The key issues around the potential concussion litigation group and their legal action

World Cup winner Steve Thompson and seven other former players claim the sport has left them with permanent brain damage

If reading the articles about Steve Thompson was harrowing and alarming in equal measure, the sight of Alix Popham’s wife, Mel, in floods of tears during a BBC interview may well force rugby to reassess its protocols when it comes to concussion.

Thompson, who is one of England’s 2003 World Cup heroes, has been diagnosed with early onset dementia with probable chronic traumatic encephalopathy (CTE).

At just 41 years old, ex-Wales flanker Popham is also suffering from the same condition and both men have joined a group of former players in a potentially landmark legal case for the sport.

The eight former players are proposing action against World Rugby, the Rugby Football Union and the Welsh Rugby Union for a perceived lack of player welfare which, they believe, was a failure to protect them from the risks of concussion.

The interviews which Thompson and Popham have conducted has hastened calls for the sport to do more to look after its prized assets. Lawyers representing the group have claimed the situation is a ‘ticking timebomb’ of former players who are developing symptoms as they reach their 40s and 50s.

So what are the first eight players proposing? Trainee solicitor at Morgan Sports Law with expertise in Rugby Union, Ben Cisneros, gave TRU his thoughts:

What is the summary of the proposed group litigation?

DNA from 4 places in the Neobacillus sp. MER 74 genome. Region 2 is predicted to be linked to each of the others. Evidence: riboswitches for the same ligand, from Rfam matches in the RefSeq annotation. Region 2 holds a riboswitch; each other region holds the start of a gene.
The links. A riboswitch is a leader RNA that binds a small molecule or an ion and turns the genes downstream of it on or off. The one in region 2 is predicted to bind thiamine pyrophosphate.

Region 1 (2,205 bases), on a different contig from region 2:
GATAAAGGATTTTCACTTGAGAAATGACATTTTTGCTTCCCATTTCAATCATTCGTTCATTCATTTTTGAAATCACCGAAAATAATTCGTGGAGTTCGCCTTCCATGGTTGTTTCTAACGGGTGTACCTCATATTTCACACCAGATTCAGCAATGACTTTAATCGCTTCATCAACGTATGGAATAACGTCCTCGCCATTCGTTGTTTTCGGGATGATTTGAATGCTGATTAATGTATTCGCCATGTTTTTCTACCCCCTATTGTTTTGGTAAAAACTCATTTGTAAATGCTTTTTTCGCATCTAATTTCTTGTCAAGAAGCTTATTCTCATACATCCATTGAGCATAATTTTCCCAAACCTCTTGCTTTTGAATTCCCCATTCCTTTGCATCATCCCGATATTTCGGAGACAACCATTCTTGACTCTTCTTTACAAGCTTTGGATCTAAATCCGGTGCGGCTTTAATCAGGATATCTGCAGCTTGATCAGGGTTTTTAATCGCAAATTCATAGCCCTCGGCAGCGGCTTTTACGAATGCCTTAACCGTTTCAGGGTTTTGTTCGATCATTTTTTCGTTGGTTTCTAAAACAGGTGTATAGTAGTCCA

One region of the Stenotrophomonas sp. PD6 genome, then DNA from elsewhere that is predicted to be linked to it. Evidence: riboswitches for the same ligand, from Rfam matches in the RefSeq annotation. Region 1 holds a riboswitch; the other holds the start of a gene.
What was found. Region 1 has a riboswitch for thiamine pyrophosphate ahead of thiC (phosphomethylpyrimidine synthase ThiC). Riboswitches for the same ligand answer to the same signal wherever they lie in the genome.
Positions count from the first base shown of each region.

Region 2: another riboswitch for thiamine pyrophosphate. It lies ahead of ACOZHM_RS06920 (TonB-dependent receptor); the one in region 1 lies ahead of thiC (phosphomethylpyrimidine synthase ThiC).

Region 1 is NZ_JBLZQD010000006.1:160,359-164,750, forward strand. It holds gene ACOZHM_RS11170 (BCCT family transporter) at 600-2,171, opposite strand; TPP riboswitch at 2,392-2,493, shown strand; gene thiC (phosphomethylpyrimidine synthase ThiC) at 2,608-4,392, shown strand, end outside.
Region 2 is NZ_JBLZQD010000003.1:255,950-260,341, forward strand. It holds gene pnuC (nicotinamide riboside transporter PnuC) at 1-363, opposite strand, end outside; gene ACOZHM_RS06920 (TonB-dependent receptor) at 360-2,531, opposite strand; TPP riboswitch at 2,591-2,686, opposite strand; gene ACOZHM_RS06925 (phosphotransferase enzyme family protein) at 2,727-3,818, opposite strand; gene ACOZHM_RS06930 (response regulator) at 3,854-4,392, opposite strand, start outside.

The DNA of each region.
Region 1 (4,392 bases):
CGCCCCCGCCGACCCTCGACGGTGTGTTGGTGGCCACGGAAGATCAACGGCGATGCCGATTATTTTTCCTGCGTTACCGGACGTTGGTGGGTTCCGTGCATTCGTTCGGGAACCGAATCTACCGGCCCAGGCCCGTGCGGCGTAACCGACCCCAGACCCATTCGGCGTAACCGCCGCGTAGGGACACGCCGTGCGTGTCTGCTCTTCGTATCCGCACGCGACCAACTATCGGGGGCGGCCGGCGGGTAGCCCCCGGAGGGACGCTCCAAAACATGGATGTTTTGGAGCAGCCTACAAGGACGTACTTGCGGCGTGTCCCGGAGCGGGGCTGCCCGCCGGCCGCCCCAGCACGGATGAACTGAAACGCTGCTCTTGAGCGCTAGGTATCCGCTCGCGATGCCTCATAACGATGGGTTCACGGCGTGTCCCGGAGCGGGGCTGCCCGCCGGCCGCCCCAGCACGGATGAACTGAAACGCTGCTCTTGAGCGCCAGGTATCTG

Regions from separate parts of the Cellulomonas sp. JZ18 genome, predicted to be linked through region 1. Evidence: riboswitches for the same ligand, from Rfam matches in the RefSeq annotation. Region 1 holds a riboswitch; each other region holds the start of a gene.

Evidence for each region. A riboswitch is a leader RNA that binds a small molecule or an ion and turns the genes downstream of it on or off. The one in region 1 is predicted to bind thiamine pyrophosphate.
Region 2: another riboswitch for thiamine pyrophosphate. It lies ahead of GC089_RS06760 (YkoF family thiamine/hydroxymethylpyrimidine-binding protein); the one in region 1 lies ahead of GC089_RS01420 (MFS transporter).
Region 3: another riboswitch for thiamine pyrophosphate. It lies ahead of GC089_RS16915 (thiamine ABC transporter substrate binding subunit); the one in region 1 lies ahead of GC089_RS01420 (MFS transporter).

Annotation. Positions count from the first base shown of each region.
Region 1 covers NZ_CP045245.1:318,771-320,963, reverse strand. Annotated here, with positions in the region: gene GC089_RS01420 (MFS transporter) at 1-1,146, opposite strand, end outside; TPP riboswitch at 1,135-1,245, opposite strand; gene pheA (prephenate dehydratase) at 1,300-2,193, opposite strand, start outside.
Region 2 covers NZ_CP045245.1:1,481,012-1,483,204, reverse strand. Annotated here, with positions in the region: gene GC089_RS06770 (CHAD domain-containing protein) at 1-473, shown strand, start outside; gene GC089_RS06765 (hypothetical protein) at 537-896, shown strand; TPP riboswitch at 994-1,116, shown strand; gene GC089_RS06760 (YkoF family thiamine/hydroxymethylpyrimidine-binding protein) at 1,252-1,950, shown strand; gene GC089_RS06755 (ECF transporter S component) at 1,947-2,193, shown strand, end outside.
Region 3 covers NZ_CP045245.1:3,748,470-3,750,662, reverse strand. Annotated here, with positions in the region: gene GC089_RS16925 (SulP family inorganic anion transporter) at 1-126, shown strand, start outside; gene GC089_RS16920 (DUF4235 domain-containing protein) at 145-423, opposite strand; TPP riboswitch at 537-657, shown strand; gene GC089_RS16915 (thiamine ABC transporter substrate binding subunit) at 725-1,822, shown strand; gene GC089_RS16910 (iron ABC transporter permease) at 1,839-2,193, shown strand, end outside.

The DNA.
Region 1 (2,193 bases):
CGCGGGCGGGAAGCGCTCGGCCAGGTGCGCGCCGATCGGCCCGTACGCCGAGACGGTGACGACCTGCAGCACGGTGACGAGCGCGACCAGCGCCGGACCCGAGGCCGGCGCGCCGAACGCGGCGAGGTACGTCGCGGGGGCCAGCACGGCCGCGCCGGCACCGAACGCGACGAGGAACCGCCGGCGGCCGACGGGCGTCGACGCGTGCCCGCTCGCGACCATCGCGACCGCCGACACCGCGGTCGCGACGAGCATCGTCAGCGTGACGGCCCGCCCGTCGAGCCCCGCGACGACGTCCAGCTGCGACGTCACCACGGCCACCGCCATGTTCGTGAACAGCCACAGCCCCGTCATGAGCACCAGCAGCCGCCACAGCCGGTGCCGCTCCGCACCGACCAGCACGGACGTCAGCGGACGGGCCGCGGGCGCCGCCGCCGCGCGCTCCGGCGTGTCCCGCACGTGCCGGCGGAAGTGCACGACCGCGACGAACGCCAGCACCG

It seems as though the players will be arguing that the rugby governing bodies didn’t do enough to prevent players suffering repeated concussions (as well as sub-concussive head impacts) and as a result of that, they now have dementia.

You have got to ask what the authorities should have done and if they had done what they should have done, would these players now be suffering?

What are the key points?

It is an arguable case and there is a lot of complexity to it. It is not necessarily going to be straight forward. The key issues as I see it are firstly, whether the governing bodies have actually been negligent and secondly, whether their negligence can be found to have caused the long-term, neurological injuries.

On that first point, the argument could be that World Rugby, the RFU and other governing bodies should have done more to address the risks of concussion and to make the players aware of it at the relevant times.

The players will have to show that the rugby authorities knew, or reasonably should have known, about the risks (particularly the long-terms risks) but didn’t do anything about it.

Following the case from the 1990s when boxer Michael Watson sued the British Boxing Board of Control for failing to properly protect him in a bout which resulted in him sustaining brain damage, it seems likely that these governing bodies owed players a duty of care.